People don’t want to get married in South Korea anymore

“It costs what?”
“It costs what?”
Image: Reuters/Kim Hong-ji
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Many South Koreans are delaying marriage, or choosing not to tie the knot at all.

According to census statistics released today (March 21), the number of marriages recorded in 2017 fell 6.1% from the previous year to 264,500, the lowest level since record keeping began in 1970.

The falling number of marriages has been largely attributed to economic factors, including low pay, poor job security, and lack of affordable housing. One survey last year showed that the average cost of a wedding in Korea was about $40,000, compared with about $35,000 in the US.

As a result, those in Korea who do choose to get married are opting to downsize their ceremonies—for example by doing away with wedding planners and studio photoshoots, as well as the tradition of receiving and giving cash and expensive gifts between the bride and groom’s families.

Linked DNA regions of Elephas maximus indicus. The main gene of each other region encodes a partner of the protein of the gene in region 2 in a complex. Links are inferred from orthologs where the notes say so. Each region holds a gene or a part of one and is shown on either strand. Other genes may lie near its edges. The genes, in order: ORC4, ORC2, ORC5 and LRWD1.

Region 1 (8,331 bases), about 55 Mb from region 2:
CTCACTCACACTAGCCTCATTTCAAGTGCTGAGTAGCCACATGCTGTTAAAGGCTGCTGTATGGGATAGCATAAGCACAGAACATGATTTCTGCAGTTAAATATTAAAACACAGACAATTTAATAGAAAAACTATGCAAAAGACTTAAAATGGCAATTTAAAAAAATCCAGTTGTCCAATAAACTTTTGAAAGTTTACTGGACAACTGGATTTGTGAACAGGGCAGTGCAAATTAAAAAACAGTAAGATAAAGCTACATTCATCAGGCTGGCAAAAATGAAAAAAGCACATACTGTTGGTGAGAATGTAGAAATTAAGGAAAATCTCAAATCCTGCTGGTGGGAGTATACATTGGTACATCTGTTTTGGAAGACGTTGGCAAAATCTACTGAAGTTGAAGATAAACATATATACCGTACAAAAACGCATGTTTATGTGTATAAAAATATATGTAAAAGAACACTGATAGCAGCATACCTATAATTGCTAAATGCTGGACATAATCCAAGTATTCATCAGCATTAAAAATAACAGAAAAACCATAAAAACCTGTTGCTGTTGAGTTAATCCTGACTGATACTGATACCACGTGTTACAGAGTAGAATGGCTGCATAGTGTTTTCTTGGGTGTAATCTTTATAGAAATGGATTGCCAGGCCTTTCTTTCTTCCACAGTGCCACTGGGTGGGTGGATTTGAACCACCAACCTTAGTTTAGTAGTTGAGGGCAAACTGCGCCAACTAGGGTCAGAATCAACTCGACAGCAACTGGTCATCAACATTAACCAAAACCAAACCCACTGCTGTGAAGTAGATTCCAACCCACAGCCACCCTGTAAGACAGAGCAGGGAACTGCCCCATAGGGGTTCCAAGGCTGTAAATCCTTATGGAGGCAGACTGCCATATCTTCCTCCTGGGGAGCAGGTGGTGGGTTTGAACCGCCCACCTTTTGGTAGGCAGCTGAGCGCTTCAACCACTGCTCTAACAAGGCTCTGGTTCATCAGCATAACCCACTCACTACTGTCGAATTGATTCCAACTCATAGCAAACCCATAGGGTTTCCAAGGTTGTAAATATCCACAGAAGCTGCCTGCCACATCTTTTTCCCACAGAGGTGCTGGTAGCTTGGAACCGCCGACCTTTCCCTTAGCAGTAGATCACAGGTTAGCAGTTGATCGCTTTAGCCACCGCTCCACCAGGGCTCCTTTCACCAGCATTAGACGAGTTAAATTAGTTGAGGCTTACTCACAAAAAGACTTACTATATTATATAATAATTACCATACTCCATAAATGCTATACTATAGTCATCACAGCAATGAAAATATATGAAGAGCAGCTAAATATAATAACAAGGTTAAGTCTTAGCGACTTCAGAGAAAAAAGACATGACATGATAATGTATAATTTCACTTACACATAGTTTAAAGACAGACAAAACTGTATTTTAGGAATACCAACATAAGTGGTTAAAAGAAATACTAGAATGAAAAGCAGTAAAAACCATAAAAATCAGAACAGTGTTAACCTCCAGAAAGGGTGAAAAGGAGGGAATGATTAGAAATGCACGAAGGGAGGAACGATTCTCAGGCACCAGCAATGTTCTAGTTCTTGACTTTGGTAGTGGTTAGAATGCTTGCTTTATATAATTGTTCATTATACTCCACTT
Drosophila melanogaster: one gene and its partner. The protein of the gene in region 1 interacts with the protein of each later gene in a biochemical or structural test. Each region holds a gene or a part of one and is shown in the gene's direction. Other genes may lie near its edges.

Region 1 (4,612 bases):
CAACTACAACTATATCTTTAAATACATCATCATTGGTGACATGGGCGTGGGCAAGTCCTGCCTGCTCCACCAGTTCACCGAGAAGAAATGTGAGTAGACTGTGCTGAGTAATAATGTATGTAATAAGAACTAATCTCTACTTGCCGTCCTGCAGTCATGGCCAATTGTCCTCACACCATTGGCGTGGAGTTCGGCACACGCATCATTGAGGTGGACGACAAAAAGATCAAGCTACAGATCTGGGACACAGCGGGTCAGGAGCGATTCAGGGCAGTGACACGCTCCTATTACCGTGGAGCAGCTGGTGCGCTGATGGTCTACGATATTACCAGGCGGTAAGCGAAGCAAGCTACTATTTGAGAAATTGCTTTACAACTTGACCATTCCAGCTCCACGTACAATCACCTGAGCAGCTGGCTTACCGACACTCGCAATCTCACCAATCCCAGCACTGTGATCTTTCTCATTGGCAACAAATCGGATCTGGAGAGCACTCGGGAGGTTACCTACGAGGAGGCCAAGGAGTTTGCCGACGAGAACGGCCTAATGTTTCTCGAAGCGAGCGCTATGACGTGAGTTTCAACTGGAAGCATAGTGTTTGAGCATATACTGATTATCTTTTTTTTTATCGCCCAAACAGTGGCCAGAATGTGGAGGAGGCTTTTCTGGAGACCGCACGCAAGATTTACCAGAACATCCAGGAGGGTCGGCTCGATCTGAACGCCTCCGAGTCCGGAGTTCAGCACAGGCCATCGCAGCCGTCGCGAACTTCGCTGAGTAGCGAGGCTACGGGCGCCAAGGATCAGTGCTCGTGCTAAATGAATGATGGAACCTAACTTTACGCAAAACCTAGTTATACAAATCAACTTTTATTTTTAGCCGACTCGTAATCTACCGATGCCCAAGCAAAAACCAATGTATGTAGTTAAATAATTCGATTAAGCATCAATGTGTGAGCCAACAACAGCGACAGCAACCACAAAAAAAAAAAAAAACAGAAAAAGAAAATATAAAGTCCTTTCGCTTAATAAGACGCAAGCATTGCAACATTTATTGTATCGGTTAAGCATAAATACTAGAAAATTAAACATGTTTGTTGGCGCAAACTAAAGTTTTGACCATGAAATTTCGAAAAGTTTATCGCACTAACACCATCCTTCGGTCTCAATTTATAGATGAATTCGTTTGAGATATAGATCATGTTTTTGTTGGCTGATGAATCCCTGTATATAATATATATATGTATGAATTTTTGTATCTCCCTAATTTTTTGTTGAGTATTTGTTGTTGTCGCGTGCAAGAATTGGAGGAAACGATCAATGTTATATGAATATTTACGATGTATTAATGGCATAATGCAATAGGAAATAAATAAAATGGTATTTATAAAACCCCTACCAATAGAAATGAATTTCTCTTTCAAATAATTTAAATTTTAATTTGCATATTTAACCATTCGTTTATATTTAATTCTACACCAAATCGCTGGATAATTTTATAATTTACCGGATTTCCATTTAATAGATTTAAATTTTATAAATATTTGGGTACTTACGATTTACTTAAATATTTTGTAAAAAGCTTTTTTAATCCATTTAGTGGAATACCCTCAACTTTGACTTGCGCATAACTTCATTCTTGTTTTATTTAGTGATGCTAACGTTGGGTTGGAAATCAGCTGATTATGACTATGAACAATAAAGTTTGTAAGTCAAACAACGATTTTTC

But it’s also part of a growing trend of more young Koreans embracing a single lifestyle, particularly women, who make up the majority of single-person households in Korea, according to government statistics. Less than half of Korean women now believe that marriage is a must.

The latest data on marriage come just after the Korean government announced that the number of births last year hit an all-time low of 1.05 births per woman. Korea is also currently the world’s fastest-aging developed economy, with a population composed of more elderly people than young people.

The statistics office also said that the average age of Korean men getting married hit a record high of 32.9 years in 2017, while the average age of women getting married was at 30.2 years. In 2017, the average age at which Korean women had their first child was 31.6, the oldest in the world.